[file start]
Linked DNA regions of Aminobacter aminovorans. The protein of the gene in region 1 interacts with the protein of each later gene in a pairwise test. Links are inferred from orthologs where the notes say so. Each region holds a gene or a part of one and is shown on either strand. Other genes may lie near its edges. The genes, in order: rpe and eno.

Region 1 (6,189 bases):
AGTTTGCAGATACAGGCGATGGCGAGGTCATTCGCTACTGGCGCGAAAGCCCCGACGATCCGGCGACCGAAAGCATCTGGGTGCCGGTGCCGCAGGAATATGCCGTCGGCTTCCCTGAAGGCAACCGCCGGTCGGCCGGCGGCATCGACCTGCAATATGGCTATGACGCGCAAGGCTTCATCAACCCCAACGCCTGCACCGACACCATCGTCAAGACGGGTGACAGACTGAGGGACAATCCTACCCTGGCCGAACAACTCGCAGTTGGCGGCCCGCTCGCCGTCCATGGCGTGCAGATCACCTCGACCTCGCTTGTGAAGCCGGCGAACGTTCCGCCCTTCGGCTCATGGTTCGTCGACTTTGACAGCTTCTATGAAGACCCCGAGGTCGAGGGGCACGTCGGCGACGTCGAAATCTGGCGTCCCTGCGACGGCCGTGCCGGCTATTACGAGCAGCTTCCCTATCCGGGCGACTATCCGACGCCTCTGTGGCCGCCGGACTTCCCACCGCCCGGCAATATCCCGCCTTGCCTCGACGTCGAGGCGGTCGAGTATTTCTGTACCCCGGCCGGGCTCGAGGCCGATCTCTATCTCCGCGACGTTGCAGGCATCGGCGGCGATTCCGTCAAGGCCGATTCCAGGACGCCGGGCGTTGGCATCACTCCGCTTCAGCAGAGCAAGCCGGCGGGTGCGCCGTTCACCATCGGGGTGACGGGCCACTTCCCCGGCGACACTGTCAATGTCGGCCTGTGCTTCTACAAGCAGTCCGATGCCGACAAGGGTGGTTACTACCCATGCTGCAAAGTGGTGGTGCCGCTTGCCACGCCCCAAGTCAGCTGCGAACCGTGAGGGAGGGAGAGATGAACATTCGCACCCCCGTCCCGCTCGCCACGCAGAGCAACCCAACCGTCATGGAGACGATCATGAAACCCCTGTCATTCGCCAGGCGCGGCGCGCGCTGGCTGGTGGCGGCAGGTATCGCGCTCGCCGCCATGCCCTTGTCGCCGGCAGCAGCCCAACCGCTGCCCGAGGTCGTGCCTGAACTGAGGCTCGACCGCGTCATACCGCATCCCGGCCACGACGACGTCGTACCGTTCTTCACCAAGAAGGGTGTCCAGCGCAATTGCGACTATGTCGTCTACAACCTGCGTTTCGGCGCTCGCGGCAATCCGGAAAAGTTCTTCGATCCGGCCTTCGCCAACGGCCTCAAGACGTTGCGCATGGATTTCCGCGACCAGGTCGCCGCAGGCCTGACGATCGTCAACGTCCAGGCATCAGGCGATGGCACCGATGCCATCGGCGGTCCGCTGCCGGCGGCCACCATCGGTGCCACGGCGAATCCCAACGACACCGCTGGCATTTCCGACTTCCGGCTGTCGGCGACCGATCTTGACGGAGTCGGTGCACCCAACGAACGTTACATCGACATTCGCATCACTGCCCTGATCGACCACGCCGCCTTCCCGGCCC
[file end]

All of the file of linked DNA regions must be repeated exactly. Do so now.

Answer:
Linked DNA regions of Aminobacter aminovorans. The protein of the gene in region 1 interacts with the protein of each later gene in a pairwise test. Links are inferred from orthologs where the notes say so. Each region holds a gene or a part of one and is shown on either strand. Other genes may lie near its edges. The genes, in order: rpe and eno.

Region 1 (6,189 bases):
AGTTTGCAGATACAGGCGATGGCGAGGTCATTCGCTACTGGCGCGAAAGCCCCGACGATCCGGCGACCGAAAGCATCTGGGTGCCGGTGCCGCAGGAATATGCCGTCGGCTTCCCTGAAGGCAACCGCCGGTCGGCCGGCGGCATCGACCTGCAATATGGCTATGACGCGCAAGGCTTCATCAACCCCAACGCCTGCACCGACACCATCGTCAAGACGGGTGACAGACTGAGGGACAATCCTACCCTGGCCGAACAACTCGCAGTTGGCGGCCCGCTCGCCGTCCATGGCGTGCAGATCACCTCGACCTCGCTTGTGAAGCCGGCGAACGTTCCGCCCTTCGGCTCATGGTTCGTCGACTTTGACAGCTTCTATGAAGACCCCGAGGTCGAGGGGCACGTCGGCGACGTCGAAATCTGGCGTCCCTGCGACGGCCGTGCCGGCTATTACGAGCAGCTTCCCTATCCGGGCGACTATCCGACGCCTCTGTGGCCGCCGGACTTCCCACCGCCCGGCAATATCCCGCCTTGCCTCGACGTCGAGGCGGTCGAGTATTTCTGTACCCCGGCCGGGCTCGAGGCCGATCTCTATCTCCGCGACGTTGCAGGCATCGGCGGCGATTCCGTCAAGGCCGATTCCAGGACGCCGGGCGTTGGCATCACTCCGCTTCAGCAGAGCAAGCCGGCGGGTGCGCCGTTCACCATCGGGGTGACGGGCCACTTCCCCGGCGACACTGTCAATGTCGGCCTGTGCTTCTACAAGCAGTCCGATGCCGACAAGGGTGGTTACTACCCATGCTGCAAAGTGGTGGTGCCGCTTGCCACGCCCCAAGTCAGCTGCGAACCGTGAGGGAGGGAGAGATGAACATTCGCACCCCCGTCCCGCTCGCCACGCAGAGCAACCCAACCGTCATGGAGACGATCATGAAACCCCTGTCATTCGCCAGGCGCGGCGCGCGCTGGCTGGTGGCGGCAGGTATCGCGCTCGCCGCCATGCCCTTGTCGCCGGCAGCAGCCCAACCGCTGCCCGAGGTCGTGCCTGAACTGAGGCTCGACCGCGTCATACCGCATCCCGGCCACGACGACGTCGTACCGTTCTTCACCAAGAAGGGTGTCCAGCGCAATTGCGACTATGTCGTCTACAACCTGCGTTTCGGCGCTCGCGGCAATCCGGAAAAGTTCTTCGATCCGGCCTTCGCCAACGGCCTCAAGACGTTGCGCATGGATTTCCGCGACCAGGTCGCCGCAGGCCTGACGATCGTCAACGTCCAGGCATCAGGCGATGGCACCGATGCCATCGGCGGTCCGCTGCCGGCGGCCACCATCGGTGCCACGGCGAATCCCAACGACACCGCTGGCATTTCCGACTTCCGGCTGTCGGCGACCGATCTTGACGGAGTCGGTGCACCCAACGAACGTTACATCGACATTCGCATCACTGCCCTGATCGACCACGCCGCCTTCCCGGCCC